THE BLOG
09/18/2014 07:03 pm ET Updated Dec 06, 2017

A Day in the Life of Pope Francis, Who Lives Behind This Gas Station

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"Following Francis" is a monthly blog on the latest happenings of Pope Francis. It is prepared exclusively for The WorldPost by Sébastien Maillard, Vatican Correspondent for La Croix, Rome

ROME -- Who's awake when Francis rises? Unlike New York, Rome is a city that does sleep. When the Pope wakes up at around 4:45 a.m., there is hardly anyone out in the streets of the Eternal City. Or of the Vatican itself.

It is said Jorge Bergoglio has always been an early bird. Whether as the archbishop of Buenos Aires or now as the pope, his lifestyle remains unchanged.

Rather, he has changed the usual habits in the Vatican by refusing, after his election, to live in the Apostolic Palace and by staying in the so-called Domus Sanctae Marthae, located behind a gas station, where he moved in with all the other cardinals that selected him during the conclave.

Frankly, who really would switch a large beautiful Renaissance-decorated apartment overlooking St Peter's Square for a three-room flat in a dull-looking residence overshadowed by the nearby basilica and with less privacy? This was no sacrifice for Pope Francis, though. He feels much more at ease in this ordinary environment than inside a palace. Especially when you're a workaholic as he has also always been.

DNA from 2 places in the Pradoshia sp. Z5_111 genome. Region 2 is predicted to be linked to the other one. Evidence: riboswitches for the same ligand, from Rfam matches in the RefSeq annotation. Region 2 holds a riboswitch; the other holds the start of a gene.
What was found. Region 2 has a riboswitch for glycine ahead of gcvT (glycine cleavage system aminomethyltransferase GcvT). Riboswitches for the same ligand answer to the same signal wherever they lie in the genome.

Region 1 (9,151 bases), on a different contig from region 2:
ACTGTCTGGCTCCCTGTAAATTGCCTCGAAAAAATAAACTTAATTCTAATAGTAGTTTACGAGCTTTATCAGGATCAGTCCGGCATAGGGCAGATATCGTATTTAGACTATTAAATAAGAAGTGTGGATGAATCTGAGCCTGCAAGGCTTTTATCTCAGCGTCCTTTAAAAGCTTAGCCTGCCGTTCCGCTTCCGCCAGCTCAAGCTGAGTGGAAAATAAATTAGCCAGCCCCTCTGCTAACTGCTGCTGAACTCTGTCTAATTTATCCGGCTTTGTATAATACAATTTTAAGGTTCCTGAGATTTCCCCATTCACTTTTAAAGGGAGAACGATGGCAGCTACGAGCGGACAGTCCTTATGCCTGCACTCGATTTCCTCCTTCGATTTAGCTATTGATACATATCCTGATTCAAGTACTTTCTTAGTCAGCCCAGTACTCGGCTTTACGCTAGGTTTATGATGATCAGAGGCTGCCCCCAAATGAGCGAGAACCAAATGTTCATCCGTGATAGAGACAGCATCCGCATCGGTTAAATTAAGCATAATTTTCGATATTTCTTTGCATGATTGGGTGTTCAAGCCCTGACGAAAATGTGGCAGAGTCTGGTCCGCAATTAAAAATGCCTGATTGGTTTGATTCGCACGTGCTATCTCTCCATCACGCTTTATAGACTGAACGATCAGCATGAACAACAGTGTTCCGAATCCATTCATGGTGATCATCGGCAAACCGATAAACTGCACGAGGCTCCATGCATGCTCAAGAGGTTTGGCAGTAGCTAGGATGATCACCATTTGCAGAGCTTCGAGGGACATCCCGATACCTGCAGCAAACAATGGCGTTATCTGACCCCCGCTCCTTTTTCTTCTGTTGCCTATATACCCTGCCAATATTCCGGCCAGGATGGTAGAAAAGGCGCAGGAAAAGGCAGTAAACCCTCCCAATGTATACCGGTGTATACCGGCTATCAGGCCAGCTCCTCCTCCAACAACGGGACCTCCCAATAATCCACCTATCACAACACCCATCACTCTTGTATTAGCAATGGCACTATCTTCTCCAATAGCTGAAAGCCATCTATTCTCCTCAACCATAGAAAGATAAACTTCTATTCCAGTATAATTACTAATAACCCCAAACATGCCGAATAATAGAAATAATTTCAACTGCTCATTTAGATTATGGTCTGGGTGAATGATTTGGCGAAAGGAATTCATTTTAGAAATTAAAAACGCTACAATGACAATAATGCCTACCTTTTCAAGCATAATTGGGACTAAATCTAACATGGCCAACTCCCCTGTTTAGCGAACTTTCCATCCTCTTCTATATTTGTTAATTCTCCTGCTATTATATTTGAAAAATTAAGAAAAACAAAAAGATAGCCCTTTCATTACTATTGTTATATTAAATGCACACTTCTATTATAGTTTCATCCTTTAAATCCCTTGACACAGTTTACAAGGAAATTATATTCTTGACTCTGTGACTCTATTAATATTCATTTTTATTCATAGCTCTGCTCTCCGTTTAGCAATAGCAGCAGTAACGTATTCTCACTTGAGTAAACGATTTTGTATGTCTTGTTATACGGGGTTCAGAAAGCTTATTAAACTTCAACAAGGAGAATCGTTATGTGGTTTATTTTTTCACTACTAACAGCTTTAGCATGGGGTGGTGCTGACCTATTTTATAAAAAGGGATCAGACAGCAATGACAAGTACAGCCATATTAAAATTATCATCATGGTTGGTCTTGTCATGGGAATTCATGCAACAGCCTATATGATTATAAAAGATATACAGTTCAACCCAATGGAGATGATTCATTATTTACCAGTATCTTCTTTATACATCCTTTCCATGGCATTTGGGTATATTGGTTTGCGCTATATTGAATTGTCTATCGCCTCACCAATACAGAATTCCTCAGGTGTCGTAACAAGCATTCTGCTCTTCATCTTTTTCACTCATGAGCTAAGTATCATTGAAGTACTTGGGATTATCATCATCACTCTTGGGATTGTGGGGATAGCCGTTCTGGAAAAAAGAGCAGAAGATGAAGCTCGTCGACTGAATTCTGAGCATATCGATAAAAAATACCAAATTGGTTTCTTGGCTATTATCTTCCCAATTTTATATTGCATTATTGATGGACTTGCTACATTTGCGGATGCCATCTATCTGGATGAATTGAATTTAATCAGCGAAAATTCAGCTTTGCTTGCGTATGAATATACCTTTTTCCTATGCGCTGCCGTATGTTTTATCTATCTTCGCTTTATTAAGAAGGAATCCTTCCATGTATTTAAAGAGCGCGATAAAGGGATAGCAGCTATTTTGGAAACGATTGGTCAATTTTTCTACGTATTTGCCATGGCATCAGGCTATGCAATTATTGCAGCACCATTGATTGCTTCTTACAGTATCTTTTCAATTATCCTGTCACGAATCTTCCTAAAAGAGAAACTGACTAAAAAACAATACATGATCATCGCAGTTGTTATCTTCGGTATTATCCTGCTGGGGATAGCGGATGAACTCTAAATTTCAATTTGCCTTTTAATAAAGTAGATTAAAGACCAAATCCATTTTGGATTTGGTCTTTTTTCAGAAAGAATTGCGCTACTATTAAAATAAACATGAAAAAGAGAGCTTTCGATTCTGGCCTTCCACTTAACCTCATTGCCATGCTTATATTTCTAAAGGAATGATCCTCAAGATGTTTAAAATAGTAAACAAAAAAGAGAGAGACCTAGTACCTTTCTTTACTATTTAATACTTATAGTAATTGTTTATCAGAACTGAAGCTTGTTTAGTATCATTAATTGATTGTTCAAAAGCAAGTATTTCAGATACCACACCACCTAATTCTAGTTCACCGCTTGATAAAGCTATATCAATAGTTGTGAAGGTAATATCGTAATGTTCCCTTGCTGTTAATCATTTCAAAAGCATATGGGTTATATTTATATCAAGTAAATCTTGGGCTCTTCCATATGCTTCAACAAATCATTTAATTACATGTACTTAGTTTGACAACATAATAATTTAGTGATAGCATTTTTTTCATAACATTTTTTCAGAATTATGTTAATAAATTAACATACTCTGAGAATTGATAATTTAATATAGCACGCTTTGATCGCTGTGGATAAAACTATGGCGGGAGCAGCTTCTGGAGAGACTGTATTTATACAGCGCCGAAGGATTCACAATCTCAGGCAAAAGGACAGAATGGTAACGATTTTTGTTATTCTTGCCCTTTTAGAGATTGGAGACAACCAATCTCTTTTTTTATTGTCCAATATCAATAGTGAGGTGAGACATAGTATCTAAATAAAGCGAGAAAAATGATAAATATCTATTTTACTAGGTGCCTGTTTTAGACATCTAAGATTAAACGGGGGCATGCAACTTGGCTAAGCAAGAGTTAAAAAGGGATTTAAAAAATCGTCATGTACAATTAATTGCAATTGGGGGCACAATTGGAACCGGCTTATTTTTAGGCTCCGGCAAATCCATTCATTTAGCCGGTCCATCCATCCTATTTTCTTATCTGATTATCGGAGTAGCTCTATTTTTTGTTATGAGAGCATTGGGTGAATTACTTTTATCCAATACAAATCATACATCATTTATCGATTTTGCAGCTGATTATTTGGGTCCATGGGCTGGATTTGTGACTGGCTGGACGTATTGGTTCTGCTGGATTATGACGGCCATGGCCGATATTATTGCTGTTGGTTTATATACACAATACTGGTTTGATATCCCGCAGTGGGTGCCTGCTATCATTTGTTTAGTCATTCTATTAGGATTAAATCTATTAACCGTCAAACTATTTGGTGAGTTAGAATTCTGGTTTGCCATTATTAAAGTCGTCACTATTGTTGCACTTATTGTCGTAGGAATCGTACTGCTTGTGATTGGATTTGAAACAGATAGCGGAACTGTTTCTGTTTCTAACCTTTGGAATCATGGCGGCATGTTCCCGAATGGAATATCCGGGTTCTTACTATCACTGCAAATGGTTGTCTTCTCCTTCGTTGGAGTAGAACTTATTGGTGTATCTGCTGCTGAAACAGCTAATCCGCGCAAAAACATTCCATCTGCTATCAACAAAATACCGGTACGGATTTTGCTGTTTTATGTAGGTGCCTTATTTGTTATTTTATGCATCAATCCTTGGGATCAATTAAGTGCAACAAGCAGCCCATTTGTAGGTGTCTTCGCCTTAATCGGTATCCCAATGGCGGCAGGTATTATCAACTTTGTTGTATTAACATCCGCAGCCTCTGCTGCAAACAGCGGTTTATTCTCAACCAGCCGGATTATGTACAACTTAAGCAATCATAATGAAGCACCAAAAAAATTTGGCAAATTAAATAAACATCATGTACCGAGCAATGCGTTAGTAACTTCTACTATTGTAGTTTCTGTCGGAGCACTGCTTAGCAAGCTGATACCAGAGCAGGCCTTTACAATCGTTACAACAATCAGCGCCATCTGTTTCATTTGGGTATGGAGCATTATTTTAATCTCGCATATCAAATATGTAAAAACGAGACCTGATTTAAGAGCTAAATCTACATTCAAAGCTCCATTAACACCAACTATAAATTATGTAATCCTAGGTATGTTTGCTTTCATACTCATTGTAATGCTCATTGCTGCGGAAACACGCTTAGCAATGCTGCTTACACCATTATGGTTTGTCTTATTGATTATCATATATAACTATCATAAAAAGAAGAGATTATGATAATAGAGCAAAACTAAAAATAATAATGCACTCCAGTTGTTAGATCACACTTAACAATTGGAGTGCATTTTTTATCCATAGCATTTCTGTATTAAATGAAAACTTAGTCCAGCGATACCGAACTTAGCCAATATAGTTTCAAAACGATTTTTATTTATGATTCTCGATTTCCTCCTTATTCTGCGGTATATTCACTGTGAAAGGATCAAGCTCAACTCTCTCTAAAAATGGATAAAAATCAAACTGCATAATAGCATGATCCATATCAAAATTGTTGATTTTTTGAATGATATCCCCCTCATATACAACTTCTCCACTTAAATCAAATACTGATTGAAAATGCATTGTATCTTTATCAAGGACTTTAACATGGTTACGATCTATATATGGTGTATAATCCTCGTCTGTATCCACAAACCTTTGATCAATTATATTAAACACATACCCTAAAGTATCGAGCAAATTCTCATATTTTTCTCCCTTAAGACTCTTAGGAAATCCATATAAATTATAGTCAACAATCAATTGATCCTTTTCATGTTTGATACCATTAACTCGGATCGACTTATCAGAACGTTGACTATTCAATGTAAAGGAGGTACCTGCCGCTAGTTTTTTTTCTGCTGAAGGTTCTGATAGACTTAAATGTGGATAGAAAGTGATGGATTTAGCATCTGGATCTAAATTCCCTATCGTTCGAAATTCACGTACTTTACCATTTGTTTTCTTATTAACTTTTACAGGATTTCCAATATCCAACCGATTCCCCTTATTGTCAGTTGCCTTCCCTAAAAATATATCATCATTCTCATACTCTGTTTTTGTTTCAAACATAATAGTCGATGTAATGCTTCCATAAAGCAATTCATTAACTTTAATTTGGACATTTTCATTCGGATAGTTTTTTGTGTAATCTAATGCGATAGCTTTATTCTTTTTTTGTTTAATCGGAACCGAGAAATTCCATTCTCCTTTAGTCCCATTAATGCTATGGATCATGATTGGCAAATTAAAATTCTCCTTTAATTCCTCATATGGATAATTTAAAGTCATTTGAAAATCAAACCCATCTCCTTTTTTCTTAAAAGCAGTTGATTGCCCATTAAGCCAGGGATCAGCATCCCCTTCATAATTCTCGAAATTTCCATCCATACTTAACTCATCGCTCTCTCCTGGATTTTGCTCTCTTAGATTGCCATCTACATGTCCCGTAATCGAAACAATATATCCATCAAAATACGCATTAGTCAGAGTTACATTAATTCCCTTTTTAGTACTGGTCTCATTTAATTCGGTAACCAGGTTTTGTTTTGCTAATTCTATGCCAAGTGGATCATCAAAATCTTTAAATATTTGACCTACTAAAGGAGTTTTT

Nothing can distract you in Santa Martha. When you enter the residence, where the Vatican accommodates some of its visitors, there is no Raphael fresco or Bernini sculptor to catch your eye. Just plain white walls and green plants on a tidily kept marble floor. The outside six-story facade and the inside lobby alike are as neutral and impartial as a clinic.

"A young cardinal once found himself with the Pope suddenly entering the lift. "Holy Father," he said most politely. Francis replied: 'Holy Son!'"

Yet the one distraction you may come across, in the elevator, is Pope Francis. He stays in Room 201 on the second floor. A young cardinal once found himself with the pope suddenly entering the lift. "Holy Father," he said most politely. Francis replied: "Holy Son!" The pope recently explained to journalists that he had insisted on taking the elevator alone, with no one on duty to accompany him: "My life is as normal as I can make it." And as normal as one of a priest, that he wants it to remain.

He starts his day by praying and preparing his morning mass, reflecting on the day's scriptures and on his homily. The mass, he celebrates each day at 7 a.m. in Santa Martha's chapel, has become the most privileged way to watch and get close to him. It is a half private, half public event, which gathers selected visitors from Rome and abroad.

Wearing unsophisticated liturgical cloth, the pope enters from the side, with no altar boy. His daily homily is his way of delivering messages to the rest of the Catholic Church throughout the world and to the Roman Curia inside. His way of reforming the Curia is not just through structural measures and nominations, but also with a "thought of the day" approach. In this way he slowly spells out, day by day, his spiritual approach and spreads it, via the Vatican media, to shape his organization's vision.